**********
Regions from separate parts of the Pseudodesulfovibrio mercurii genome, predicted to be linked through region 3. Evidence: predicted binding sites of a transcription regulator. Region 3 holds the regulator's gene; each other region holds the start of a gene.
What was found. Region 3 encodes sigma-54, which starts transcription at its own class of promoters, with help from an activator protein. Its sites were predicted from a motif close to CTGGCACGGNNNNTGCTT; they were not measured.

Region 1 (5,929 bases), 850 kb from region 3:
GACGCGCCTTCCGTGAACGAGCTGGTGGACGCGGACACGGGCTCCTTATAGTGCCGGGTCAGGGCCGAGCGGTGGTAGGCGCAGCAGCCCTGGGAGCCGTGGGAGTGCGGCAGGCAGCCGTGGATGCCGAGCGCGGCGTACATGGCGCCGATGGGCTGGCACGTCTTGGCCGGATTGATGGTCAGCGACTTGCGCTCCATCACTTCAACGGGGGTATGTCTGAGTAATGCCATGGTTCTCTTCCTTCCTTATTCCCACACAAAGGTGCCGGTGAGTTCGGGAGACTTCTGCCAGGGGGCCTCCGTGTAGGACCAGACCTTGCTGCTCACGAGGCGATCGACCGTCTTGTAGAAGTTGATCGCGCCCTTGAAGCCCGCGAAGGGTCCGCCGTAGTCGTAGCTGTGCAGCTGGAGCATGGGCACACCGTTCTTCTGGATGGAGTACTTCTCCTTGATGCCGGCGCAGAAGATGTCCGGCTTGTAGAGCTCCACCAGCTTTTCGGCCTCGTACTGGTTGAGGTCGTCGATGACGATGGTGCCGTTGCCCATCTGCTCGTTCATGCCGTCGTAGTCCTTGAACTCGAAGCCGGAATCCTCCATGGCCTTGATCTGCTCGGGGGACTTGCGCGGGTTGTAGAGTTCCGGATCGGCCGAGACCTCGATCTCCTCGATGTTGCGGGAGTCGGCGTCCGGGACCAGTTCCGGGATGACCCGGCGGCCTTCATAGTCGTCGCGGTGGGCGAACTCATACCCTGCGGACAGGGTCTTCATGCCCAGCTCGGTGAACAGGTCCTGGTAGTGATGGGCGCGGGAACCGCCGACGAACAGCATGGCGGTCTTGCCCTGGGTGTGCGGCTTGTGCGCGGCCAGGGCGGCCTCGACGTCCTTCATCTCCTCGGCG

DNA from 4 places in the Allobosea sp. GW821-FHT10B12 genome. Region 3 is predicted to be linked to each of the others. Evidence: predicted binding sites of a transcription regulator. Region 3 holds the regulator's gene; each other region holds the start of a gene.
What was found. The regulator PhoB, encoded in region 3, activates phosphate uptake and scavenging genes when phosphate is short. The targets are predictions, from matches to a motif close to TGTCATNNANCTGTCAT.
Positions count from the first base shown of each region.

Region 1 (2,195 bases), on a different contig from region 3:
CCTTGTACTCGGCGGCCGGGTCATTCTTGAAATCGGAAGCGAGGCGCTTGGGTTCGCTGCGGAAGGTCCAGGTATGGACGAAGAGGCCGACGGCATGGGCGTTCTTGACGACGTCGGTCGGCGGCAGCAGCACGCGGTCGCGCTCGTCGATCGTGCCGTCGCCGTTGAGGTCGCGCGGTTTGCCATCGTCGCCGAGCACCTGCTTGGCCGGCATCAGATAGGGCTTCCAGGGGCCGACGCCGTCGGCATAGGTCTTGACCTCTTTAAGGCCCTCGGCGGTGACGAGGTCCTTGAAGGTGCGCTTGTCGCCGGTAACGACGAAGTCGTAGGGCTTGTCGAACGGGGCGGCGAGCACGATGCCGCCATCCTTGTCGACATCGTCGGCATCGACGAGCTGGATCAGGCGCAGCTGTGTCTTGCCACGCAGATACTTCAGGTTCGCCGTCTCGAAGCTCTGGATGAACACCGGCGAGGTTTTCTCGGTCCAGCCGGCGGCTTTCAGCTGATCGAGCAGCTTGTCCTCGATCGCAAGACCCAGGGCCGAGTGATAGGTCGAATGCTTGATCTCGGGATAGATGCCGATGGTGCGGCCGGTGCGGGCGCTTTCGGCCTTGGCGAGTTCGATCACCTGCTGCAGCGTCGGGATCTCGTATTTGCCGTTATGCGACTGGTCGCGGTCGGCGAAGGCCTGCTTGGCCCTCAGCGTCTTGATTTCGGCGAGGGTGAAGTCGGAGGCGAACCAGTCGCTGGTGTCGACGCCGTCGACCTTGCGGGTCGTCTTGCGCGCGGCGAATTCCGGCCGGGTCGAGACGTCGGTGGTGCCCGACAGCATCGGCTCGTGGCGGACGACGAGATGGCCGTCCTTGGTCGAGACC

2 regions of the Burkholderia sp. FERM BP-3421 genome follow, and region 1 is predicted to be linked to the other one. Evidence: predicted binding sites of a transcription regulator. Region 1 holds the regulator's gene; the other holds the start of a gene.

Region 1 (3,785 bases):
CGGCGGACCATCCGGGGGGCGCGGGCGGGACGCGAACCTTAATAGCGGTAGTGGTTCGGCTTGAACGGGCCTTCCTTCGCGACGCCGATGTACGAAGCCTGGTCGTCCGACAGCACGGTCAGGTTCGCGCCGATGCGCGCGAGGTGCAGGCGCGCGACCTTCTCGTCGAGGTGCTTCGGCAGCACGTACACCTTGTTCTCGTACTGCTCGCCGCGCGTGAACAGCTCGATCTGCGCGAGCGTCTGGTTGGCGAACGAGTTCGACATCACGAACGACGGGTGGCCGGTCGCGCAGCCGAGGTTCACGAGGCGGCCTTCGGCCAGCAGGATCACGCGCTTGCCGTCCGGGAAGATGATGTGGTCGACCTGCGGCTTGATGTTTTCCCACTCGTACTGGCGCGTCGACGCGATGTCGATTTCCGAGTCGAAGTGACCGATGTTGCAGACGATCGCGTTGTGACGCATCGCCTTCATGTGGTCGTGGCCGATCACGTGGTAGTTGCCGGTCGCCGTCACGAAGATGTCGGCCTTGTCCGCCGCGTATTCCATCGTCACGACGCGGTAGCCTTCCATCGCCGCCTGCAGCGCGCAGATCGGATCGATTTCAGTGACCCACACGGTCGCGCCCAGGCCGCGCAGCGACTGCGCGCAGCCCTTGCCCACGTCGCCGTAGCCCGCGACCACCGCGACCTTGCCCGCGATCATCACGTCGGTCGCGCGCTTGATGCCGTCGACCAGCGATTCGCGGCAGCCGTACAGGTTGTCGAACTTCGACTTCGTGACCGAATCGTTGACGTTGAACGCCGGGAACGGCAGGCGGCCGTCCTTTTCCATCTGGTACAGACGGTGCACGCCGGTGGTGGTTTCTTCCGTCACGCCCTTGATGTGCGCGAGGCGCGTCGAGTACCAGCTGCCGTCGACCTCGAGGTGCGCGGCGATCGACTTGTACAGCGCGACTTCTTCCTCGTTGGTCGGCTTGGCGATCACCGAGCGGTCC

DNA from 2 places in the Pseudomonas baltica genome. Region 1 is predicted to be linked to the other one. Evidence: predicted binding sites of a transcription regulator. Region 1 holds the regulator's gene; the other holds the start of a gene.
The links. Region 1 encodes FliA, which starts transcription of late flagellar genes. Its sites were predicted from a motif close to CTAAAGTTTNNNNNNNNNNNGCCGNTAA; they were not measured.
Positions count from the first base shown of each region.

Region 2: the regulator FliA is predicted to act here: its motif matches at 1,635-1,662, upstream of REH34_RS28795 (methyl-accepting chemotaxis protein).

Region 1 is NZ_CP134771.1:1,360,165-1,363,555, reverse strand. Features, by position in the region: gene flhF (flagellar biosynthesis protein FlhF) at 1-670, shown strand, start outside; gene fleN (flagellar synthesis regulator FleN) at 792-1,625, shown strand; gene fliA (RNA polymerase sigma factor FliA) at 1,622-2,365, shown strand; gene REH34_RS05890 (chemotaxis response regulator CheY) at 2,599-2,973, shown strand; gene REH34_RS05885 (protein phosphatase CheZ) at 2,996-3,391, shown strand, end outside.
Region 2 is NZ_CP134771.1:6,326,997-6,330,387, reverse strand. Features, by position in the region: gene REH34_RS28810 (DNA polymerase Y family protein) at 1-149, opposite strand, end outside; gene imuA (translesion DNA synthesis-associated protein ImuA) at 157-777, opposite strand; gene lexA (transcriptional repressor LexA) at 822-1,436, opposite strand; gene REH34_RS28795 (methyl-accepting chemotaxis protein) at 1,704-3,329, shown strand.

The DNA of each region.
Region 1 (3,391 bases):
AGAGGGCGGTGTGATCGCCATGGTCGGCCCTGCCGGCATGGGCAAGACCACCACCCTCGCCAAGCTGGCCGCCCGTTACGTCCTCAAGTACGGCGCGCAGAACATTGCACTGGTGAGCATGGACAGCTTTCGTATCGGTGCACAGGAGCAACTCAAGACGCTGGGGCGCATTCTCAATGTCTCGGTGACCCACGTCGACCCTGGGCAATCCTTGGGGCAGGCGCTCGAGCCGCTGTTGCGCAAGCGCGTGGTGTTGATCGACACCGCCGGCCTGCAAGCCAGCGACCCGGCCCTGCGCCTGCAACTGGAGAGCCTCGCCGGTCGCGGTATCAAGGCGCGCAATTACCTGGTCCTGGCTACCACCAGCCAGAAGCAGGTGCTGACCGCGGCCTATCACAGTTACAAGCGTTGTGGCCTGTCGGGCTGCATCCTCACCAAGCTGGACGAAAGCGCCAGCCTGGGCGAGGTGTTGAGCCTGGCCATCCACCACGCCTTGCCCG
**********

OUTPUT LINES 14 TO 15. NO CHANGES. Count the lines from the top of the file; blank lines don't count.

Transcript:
The links. Region 1 encodes FliA, which starts transcription of late flagellar genes. Its sites were predicted from a motif close to CTAAAGTTTNNNNNNNNNNNGCCGNTAA; they were not measured.
Positions count from the first base shown of each region.